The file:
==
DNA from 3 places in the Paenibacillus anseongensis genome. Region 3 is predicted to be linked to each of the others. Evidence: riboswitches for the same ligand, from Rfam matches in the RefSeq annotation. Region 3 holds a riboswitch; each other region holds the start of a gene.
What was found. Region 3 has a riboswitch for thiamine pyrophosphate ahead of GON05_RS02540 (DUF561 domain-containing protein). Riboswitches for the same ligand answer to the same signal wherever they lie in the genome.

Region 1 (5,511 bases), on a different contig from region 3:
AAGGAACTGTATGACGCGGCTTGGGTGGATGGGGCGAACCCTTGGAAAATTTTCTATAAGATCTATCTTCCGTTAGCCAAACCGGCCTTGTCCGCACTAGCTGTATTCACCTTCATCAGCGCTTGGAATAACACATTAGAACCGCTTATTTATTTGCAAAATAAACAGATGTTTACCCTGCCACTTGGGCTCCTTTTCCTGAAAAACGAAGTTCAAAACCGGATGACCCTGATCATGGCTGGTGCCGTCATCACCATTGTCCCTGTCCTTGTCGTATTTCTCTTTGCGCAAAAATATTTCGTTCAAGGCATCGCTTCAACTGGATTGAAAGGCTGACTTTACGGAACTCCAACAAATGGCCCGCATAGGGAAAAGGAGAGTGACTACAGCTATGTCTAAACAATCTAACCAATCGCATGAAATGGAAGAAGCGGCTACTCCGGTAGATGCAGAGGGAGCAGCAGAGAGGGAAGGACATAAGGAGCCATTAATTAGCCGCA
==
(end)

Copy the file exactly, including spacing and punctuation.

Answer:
DNA from 3 places in the Paenibacillus anseongensis genome. Region 3 is predicted to be linked to each of the others. Evidence: riboswitches for the same ligand, from Rfam matches in the RefSeq annotation. Region 3 holds a riboswitch; each other region holds the start of a gene.
What was found. Region 3 has a riboswitch for thiamine pyrophosphate ahead of GON05_RS02540 (DUF561 domain-containing protein). Riboswitches for the same ligand answer to the same signal wherever they lie in the genome.

Region 1 (5,511 bases), on a different contig from region 3:
AAGGAACTGTATGACGCGGCTTGGGTGGATGGGGCGAACCCTTGGAAAATTTTCTATAAGATCTATCTTCCGTTAGCCAAACCGGCCTTGTCCGCACTAGCTGTATTCACCTTCATCAGCGCTTGGAATAACACATTAGAACCGCTTATTTATTTGCAAAATAAACAGATGTTTACCCTGCCACTTGGGCTCCTTTTCCTGAAAAACGAAGTTCAAAACCGGATGACCCTGATCATGGCTGGTGCCGTCATCACCATTGTCCCTGTCCTTGTCGTATTTCTCTTTGCGCAAAAATATTTCGTTCAAGGCATCGCTTCAACTGGATTGAAAGGCTGACTTTACGGAACTCCAACAAATGGCCCGCATAGGGAAAAGGAGAGTGACTACAGCTATGTCTAAACAATCTAACCAATCGCATGAAATGGAAGAAGCGGCTACTCCGGTAGATGCAGAGGGAGCAGCAGAGAGGGAAGGACATAAGGAGCCATTAATTAGCCGCA